SBJ/20100308/Forty Under 40

Joe Inzerillo

 

MLB Advanced Media’s flurry of new products and advances in 2009 might be considered something of a high-profile lab experiment on the future of digital media. If so, Joe Inzerillo would be one of the chief scientists.

Joe
Inzerillo
MLB Advanced Media

A key lieutenant to MLBAM chief executive Bob Bowman, Inzerillo was among the lead executives making sure all the technical codes worked and the video flowed for the wave of new initiatives. Those included an entirely rebuilt version of the MLB.TV out-of-market package, two major updates to the award-winning MLB.com At Bat mobile application — with live mobile audio and then video distribution of the entire MLB schedule to the iPhone — and a historic launch of in-market live game streaming with the New York Yankees and San Diego Padres.

Age: 37
Title: Senior vice president, multimedia and distribution
Company: Major League Baseball Advanced Media
Education: Studied electrical engineering at the Illinois Institute of Technology
Family: Single
Career: 23rd season in Major League Baseball; started with the Chicago White Sox part-time in 1987; former chief technology officer of the United Center
Last vacation: Whats a vacation? Before I joined MLB.com four years ago
Favorite book: "Rendezvous with Rama," by Arthur C. Clarke
Favorite movie: "Gattaca"
What’s on your iPod? The Killers, Moby, Johnny Cash, Miles Davis
Pet peeve: Rudeness
Greatest achievement: Implementing instant replay on an impossible timeline
Greatest disappointment: Not being with the White Sox for the World Series in 2005 (I was working with MLB.com at the time).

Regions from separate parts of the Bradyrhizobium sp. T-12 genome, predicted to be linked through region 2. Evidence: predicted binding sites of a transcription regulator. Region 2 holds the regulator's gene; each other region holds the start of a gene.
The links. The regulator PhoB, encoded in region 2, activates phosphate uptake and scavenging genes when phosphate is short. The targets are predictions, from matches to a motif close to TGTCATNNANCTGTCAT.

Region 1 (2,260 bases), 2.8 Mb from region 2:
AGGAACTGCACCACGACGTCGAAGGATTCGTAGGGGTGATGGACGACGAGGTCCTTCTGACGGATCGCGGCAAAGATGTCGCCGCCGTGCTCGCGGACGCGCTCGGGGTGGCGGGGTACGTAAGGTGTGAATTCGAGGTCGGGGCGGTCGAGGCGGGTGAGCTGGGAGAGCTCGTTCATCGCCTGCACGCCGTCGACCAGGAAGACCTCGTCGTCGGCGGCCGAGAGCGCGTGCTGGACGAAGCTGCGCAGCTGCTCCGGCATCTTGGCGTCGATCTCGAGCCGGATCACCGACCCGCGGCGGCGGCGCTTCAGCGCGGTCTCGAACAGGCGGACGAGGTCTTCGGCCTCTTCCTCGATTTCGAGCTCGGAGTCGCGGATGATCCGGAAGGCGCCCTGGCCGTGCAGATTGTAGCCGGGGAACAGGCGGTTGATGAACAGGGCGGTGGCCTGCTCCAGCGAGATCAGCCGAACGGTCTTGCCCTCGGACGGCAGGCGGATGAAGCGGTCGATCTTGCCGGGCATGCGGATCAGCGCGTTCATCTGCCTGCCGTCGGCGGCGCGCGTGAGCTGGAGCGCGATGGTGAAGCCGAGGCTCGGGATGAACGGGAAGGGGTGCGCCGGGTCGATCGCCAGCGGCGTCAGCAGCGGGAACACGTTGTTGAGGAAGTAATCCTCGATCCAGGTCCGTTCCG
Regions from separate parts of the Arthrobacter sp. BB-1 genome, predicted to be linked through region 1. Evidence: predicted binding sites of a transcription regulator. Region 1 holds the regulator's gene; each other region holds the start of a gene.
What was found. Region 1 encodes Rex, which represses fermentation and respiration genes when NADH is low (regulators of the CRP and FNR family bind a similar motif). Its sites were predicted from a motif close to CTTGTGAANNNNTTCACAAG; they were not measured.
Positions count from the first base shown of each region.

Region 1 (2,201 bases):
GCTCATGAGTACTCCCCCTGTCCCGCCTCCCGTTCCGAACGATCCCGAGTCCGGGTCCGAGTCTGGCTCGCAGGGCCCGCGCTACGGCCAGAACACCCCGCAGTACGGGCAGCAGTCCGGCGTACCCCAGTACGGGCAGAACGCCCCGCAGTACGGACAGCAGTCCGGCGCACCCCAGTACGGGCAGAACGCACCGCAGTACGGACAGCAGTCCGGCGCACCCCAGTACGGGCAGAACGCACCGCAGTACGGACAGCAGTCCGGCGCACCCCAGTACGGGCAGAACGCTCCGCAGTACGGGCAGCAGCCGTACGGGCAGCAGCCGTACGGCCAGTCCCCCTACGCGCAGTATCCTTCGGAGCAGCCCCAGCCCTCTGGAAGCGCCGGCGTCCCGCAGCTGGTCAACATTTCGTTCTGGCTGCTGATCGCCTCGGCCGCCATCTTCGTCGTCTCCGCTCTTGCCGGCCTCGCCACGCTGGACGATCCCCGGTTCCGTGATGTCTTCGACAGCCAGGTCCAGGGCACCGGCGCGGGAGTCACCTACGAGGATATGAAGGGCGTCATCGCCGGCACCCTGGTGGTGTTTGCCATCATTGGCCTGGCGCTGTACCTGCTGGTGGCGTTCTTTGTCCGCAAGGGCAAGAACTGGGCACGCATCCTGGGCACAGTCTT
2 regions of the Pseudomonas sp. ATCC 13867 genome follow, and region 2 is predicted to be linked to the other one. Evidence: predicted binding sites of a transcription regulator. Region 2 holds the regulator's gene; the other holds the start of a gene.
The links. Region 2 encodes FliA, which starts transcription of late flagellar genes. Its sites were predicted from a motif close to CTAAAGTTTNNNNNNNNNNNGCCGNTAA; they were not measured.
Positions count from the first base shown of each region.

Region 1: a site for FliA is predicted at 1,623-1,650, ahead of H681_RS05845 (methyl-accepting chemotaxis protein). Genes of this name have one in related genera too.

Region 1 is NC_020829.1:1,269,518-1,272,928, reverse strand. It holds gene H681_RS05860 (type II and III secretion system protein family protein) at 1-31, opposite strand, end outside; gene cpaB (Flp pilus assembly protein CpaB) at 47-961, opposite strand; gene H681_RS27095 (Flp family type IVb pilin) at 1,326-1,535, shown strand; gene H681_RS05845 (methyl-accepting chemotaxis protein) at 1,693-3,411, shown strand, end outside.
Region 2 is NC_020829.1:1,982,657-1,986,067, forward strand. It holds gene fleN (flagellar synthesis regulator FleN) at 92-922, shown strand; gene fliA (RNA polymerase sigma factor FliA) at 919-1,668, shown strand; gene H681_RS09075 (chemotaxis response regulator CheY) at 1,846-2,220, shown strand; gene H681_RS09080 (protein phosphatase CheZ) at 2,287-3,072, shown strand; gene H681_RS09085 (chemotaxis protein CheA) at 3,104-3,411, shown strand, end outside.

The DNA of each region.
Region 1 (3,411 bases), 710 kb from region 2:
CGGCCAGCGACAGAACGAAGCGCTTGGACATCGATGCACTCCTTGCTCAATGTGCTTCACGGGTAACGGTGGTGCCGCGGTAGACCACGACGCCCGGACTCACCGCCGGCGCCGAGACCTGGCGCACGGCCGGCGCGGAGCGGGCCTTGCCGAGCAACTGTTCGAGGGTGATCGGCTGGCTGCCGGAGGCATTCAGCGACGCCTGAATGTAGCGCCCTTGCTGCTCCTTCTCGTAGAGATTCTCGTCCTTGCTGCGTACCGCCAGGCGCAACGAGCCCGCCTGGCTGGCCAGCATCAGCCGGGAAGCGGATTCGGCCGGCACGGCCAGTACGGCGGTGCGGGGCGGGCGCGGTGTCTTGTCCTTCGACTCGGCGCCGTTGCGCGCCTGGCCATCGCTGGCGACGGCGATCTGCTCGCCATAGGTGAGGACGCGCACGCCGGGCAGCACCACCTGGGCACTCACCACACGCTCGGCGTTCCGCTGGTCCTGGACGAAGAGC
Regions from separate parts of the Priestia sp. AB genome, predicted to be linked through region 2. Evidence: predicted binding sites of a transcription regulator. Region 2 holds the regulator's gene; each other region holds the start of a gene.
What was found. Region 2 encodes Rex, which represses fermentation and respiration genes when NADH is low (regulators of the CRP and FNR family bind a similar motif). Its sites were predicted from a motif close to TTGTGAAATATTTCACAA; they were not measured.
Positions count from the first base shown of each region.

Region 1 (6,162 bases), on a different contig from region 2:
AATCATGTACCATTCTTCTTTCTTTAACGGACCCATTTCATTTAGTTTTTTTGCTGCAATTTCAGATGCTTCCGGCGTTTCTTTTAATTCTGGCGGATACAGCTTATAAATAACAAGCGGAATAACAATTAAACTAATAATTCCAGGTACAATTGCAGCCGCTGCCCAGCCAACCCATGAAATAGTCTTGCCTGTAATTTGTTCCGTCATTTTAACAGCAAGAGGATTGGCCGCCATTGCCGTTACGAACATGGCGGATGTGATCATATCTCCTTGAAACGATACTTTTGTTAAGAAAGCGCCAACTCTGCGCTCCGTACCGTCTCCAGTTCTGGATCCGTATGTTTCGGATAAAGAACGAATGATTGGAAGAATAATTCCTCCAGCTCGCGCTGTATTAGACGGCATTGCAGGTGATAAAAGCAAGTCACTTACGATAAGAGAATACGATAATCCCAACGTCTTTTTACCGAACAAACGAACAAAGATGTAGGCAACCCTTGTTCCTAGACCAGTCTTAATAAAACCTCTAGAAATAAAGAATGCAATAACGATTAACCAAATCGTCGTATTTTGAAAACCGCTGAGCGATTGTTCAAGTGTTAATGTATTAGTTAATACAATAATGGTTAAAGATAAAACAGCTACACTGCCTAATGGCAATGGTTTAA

Fantasy job: Hollywood prop/special effects builder
Executives you most admire: Larry Ellison and Steve Jobs
Business advice: Never be afraid to hire someone who might be better than you. You are only as good as the people who work for you.

Inzerillo additionally played a key role in handling the technical implementation of MLB’s instant replay system that debuted in 2008, saw its first full season of use last year, and then made its postseason entrance on an Alex Rodriguez home run during last fall’s World Series.

“For MLB.TV, there was not a single line of code that was carried over from 2008 to 2009,” Inzerillo said of one of MLBAM’s chief revenue sources that attracts roughly a half-million subscribers and more than $40 million in fees. “There was a lot of risk there, but the early tests were encouraging and showed the quality was leaps and bounds better, and that gave us a lot of confidence going forward.”

While it may seem like a frenetic sprint between MLBAM’s humble beginnings a decade ago and the constant wave of market-moving developments now, Inzerillo attributes the noted successes to the company’s original structure created by MLB Commissioner Bud Selig and others, as well as a patient, methodical operating approach.

“Things like in-market really came along on their own natural flow. If we tried to tackle something like that right away, it would have been a disaster,” Inzerillo said. “All of sports have been trying to crack that nut particularly. There are still some challenges, like everything else, but we gave birth to it and are poised to see it grow.”

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